DHS workforce sprint brings in nearly 300 cyber employees
The Department of Homeland Security has hired approximately 300 new cybersecurity professionals after its 60-day cyber workforce “sprint” launched in May, and 500 more have tentative job offers, the agency announced July 1.
The goal was to increase the agency’s core of cybersecurity workers by 200 by July 1. Half of the new hires are for slots at the Cybersecurity and Infrastructure Security Agency and the other half to other DHS component agencies.
The initiative also looked to increase diversity in the ranks, officials say, and was based in best practices for diversity, equity and inclusion. This included targeted outreach to underserved communities and communities of color, the department said.
“DHS is dedicating significant energy toward exceeding our cybersecurity hiring goal by recruiting talented experts, investing in diverse talent pipelines, and ensuring equitable access to professional development opportunities at every level,” DHS Secretary Alejandro Mayorkas said in a statement.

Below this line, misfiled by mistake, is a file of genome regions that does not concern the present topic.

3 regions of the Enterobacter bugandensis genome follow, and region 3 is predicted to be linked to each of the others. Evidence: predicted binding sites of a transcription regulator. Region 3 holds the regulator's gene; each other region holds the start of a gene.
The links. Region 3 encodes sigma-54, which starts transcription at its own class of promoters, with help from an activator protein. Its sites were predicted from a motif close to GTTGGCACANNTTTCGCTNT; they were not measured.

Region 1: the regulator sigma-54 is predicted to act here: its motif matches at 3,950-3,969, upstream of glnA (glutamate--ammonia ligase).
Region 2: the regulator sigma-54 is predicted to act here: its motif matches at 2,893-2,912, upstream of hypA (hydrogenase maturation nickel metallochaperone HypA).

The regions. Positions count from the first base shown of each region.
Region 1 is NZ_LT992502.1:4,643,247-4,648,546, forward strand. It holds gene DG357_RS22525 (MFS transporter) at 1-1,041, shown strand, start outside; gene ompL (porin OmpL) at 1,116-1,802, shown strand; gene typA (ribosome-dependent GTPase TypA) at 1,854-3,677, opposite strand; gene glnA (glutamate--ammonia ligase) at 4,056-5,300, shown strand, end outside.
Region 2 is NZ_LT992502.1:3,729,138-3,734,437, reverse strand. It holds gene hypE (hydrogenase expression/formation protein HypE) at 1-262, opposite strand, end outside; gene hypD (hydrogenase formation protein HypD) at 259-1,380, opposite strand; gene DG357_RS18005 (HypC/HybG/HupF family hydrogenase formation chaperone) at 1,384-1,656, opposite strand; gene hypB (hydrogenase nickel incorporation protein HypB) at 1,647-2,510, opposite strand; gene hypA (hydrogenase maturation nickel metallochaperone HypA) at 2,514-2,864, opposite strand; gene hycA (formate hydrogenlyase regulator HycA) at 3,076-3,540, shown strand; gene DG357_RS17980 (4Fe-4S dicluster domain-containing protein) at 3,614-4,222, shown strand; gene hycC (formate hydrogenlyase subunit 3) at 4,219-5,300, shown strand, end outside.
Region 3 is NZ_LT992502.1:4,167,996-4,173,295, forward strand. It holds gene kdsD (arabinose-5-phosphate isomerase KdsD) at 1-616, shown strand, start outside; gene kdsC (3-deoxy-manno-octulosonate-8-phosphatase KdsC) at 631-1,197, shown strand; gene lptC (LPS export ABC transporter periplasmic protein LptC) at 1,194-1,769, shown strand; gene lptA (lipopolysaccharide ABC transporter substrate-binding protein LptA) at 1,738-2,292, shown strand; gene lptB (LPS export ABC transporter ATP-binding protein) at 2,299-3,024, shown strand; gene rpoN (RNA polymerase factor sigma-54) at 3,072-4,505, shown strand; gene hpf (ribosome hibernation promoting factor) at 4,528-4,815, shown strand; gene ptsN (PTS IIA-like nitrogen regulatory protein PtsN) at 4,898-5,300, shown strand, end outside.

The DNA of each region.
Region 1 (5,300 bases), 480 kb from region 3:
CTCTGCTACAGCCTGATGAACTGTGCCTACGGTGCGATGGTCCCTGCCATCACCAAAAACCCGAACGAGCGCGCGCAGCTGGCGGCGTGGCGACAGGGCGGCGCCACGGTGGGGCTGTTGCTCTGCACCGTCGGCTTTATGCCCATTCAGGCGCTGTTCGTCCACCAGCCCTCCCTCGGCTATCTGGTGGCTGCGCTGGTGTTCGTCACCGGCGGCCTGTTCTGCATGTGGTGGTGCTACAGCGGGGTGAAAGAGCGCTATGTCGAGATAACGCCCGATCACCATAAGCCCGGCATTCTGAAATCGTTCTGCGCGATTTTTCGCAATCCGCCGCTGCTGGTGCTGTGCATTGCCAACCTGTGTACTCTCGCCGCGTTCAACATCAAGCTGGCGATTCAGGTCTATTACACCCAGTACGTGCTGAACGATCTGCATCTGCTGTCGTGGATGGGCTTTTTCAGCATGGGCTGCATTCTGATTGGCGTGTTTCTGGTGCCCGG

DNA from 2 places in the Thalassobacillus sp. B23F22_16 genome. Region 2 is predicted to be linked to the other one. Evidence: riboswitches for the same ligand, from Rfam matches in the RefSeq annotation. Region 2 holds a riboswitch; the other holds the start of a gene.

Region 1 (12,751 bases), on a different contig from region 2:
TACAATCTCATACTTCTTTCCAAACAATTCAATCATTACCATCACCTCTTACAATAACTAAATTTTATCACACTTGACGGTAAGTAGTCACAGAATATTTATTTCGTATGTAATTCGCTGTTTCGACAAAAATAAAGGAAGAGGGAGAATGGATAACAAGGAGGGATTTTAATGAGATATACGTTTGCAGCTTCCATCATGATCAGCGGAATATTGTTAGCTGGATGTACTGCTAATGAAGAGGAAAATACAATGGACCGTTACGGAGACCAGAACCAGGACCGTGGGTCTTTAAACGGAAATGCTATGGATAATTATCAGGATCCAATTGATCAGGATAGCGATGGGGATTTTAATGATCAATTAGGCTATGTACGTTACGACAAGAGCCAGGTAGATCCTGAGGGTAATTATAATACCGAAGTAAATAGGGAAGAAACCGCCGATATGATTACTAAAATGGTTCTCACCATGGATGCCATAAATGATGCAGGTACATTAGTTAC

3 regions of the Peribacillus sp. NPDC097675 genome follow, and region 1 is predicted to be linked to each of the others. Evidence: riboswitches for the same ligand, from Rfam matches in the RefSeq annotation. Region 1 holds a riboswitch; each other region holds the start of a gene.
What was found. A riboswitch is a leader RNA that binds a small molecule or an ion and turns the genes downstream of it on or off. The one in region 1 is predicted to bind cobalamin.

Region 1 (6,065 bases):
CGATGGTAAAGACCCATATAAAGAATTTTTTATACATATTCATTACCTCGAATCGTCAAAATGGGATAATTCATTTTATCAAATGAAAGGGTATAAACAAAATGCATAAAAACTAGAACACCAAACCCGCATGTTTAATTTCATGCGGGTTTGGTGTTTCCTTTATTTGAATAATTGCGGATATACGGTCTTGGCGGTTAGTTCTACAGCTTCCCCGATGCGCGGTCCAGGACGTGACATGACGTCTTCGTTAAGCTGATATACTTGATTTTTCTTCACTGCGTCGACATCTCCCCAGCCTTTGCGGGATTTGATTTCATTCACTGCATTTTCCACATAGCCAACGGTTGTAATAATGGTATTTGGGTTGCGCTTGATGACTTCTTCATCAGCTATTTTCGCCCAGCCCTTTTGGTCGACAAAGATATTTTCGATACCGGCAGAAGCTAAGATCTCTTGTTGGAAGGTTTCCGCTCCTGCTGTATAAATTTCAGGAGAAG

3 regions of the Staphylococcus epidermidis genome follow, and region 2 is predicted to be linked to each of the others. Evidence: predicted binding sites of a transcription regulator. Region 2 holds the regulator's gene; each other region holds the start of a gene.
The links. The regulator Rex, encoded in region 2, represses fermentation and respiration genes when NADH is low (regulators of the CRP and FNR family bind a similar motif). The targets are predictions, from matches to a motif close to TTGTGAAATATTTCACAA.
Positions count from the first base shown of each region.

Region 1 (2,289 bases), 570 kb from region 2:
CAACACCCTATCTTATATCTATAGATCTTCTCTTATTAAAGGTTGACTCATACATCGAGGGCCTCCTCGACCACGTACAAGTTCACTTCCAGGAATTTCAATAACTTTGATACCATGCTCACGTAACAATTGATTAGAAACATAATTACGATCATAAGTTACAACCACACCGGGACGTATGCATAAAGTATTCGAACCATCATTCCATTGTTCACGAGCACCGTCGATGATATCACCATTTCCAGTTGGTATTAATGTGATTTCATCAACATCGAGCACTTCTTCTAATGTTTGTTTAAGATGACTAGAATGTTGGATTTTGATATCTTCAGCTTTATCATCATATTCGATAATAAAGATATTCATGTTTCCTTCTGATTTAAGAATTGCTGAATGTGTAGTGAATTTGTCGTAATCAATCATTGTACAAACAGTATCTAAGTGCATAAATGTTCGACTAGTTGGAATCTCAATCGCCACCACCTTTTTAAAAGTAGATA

Cybersecurity vacancies totaled about 2,000 at the start of the sprint, according to Mayorkas.
The Department faces a tight labor market for cybersecurity professionals. Nationwide, there are 464,420 cybersecurity job openings, according to Cyberseek, the cyber workforce tracker backed by the National Institute of Standards and Technology and the Department of Commerce.
The sprint isn’t the only workforce initiative DHS is pursuing.
DHS also announced that it’s launching a new Honors Program to recruit recent graduates for one-year professional development stints at the agency. The agency can hire those who finish successfully into permanent, full-time positions.
CISA is also expanding its K-12 education initiative with more professional development events for teachers, as well as an initiative with the Girl Scouts of the USA.
Agency officials are also working on the long-anticipated Cybersecurity Talent Management System, a new personnel system specifically for cybersecurity. It’s scheduled to roll out in September.
Natalie Alms is a staff writer at FCW covering the federal workforce. She is a recent graduate of Wake Forest University and has written for the Salisbury (N.C.) Post. Connect with Natalie on Twitter at @AlmsNatalie.